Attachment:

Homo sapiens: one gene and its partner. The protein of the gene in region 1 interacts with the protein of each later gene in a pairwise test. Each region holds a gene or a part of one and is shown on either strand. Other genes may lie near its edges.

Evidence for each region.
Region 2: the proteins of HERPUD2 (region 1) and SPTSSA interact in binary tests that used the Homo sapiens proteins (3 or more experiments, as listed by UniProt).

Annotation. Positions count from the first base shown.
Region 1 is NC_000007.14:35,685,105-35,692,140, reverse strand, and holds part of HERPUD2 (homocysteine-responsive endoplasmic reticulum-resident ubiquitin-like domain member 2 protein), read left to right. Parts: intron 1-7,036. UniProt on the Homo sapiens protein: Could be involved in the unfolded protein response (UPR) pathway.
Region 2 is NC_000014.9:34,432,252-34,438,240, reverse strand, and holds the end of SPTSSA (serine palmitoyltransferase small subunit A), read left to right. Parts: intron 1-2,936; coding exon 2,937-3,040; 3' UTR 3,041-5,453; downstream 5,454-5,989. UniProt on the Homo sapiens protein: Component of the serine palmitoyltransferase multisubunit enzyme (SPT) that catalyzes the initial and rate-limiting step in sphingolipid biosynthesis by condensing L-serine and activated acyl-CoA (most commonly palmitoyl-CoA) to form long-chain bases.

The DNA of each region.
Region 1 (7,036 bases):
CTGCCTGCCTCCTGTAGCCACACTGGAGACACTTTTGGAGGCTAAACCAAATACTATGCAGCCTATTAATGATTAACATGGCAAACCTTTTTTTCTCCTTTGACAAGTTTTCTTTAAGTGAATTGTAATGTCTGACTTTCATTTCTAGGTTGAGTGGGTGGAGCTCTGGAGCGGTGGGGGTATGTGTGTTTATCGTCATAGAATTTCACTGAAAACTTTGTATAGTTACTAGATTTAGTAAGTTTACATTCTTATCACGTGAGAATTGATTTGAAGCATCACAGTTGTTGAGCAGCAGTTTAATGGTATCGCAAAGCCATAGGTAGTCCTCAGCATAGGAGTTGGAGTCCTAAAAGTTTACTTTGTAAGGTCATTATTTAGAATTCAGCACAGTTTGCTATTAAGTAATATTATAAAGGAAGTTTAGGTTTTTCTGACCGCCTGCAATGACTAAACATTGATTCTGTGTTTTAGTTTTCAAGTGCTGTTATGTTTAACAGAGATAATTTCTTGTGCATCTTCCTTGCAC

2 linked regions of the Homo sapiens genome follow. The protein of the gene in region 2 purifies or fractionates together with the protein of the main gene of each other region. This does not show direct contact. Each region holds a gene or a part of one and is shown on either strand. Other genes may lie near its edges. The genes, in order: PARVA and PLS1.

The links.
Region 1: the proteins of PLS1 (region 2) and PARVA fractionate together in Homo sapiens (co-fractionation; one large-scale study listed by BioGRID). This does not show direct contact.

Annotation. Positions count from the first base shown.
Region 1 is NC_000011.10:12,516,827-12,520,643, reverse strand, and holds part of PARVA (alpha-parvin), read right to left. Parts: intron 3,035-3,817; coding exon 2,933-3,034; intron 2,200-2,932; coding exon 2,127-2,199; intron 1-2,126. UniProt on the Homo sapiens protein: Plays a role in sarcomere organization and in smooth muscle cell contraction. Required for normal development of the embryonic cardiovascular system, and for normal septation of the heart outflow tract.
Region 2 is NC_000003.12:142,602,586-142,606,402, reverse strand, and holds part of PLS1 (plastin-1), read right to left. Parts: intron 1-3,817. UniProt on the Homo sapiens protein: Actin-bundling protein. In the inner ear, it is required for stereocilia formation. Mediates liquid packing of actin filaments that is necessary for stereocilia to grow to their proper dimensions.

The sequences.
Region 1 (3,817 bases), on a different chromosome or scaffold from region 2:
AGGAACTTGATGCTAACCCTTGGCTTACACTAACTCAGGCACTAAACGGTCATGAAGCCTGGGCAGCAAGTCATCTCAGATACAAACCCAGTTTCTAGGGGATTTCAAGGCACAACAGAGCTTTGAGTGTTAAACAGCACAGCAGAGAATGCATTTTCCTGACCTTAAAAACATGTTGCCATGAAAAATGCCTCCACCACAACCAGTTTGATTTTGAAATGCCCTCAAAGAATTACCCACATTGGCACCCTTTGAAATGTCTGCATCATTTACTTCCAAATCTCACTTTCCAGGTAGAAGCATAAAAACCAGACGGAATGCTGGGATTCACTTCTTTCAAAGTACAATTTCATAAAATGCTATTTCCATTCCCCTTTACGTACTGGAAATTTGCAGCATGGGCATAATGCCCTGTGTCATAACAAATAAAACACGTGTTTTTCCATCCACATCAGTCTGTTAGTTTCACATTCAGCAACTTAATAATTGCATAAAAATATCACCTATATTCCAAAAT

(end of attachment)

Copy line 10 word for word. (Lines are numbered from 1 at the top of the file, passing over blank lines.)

2 linked regions of the Homo sapiens genome follow. The protein of the gene in region 2 purifies or fractionates together with the protein of the main gene of each other region. This does not show direct contact. Each region holds a gene or a part of one and is shown on either strand. Other genes may lie near its edges. The genes, in order: PARVA and PLS1.